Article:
"The Icelandic video game company CCP plans to launch virtual reality on the shelf for the next 2-3 years, close its Atlanta office and sell its Newcastle office. Overall, the company's changes will affect about 100 employees of the company by more than 370, of which about 30 in Iceland. However, their components will be offered to move between offices. CCP employees were notified of the changes today."CCP's CEO, Hilmar Veigar Pétursson, later on Monday issued the following statement:
"Today we have made tough, but important, changes to CCP in response to how we see the gaming market evolving in the coming years. We have been front and center in the second wave of VR and our belief in the long-term transformative power of the technology remains strong.In the wake of the announcement, many outlets reported that CCP was cancelling all work on virtual reality games. But as the initial report from Icelandic Monitor indicated, CCP was only suspending work on new VR games for 2-3 years. In a correction, Polygon reported that CCP would continue to maintain both EVE: Valkyrie and Sparc out of its London studio. CCP also posted an update on the near term future of its Newcastle studio on the Valkyrie forums:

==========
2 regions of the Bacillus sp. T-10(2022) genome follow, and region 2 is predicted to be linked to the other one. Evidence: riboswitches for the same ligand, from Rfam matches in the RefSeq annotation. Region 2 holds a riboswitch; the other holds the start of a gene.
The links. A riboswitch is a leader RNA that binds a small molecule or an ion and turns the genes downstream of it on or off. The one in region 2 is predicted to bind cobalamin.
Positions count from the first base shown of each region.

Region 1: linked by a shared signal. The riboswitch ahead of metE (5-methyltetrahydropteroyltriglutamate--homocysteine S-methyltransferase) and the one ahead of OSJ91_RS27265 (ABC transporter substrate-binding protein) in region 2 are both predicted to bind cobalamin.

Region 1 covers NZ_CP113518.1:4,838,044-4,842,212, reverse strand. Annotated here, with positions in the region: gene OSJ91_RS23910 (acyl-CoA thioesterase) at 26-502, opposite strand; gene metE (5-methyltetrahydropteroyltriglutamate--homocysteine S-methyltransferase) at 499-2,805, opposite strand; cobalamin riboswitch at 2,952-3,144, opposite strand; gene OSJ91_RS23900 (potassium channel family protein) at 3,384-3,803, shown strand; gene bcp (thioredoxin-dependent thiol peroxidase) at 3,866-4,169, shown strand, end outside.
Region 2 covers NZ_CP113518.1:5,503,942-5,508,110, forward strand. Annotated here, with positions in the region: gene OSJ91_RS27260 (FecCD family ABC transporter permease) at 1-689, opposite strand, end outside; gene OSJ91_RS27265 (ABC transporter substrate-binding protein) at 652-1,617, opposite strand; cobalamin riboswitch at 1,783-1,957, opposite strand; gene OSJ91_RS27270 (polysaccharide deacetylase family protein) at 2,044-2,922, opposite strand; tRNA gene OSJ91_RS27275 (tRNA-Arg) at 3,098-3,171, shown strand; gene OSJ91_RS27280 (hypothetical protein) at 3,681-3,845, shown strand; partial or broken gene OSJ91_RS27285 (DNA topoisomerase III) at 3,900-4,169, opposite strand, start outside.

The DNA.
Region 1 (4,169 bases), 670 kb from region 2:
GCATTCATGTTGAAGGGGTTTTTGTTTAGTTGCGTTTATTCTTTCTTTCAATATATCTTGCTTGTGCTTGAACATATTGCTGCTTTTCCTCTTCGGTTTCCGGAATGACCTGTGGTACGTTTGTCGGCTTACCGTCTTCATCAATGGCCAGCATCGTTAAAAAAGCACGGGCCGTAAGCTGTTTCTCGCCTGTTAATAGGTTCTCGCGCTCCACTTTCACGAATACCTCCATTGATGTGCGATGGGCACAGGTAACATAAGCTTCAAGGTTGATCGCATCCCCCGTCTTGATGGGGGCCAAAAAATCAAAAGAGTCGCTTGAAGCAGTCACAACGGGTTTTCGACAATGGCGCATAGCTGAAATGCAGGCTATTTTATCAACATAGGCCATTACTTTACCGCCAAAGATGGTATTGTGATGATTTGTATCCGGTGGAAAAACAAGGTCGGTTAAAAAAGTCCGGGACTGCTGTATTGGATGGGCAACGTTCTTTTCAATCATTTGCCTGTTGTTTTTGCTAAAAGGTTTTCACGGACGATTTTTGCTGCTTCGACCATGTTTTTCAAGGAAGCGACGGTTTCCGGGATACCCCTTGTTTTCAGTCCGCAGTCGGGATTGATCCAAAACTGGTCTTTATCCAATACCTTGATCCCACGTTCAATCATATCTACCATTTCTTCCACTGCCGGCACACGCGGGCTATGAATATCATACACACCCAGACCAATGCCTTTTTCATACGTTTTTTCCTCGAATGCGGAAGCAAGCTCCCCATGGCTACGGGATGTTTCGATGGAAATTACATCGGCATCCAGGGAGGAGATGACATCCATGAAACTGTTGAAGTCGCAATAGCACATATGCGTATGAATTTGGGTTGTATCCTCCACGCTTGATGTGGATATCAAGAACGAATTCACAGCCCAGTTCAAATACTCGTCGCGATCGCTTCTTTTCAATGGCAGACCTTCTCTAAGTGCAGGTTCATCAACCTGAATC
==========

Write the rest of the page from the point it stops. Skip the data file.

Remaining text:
"Despite the success of the VR games we have released we will be shifting our focus to our PC and mobile initiatives, and will be centralizing those initiatives, along with the support of our existing VR games, to our offices in Reykjavík and London. We will continue to support our VR games but will not be making material VR investments until we see market conditions that justify further investments beyond what we have already made.
"I am very proud of our VR games and, more importantly, of the people here who made them.
"These changes in strategy come with some tough decisions relating to our overall structure as a company. CCP is in a strong position to make these changes, and we are taking great care to support our departing employees to the very best of our ability. We will be offering relocations to some to our London office where we will be building up our efforts in addition to our development activities in Reykjavík."
"As you may have heard, we announced today that we are working with another company to transition the ownership of CCP’s Newcastle studio into new hands.
"What does this mean for everyone’s favourite first-person spaceship shooter? Well, for starters we can confidently confirm that EVE: Valkyrie – Warzone is not going away. We love the game just as much as we love our players, so you can rest assured that we’ll continue to support the product into the future.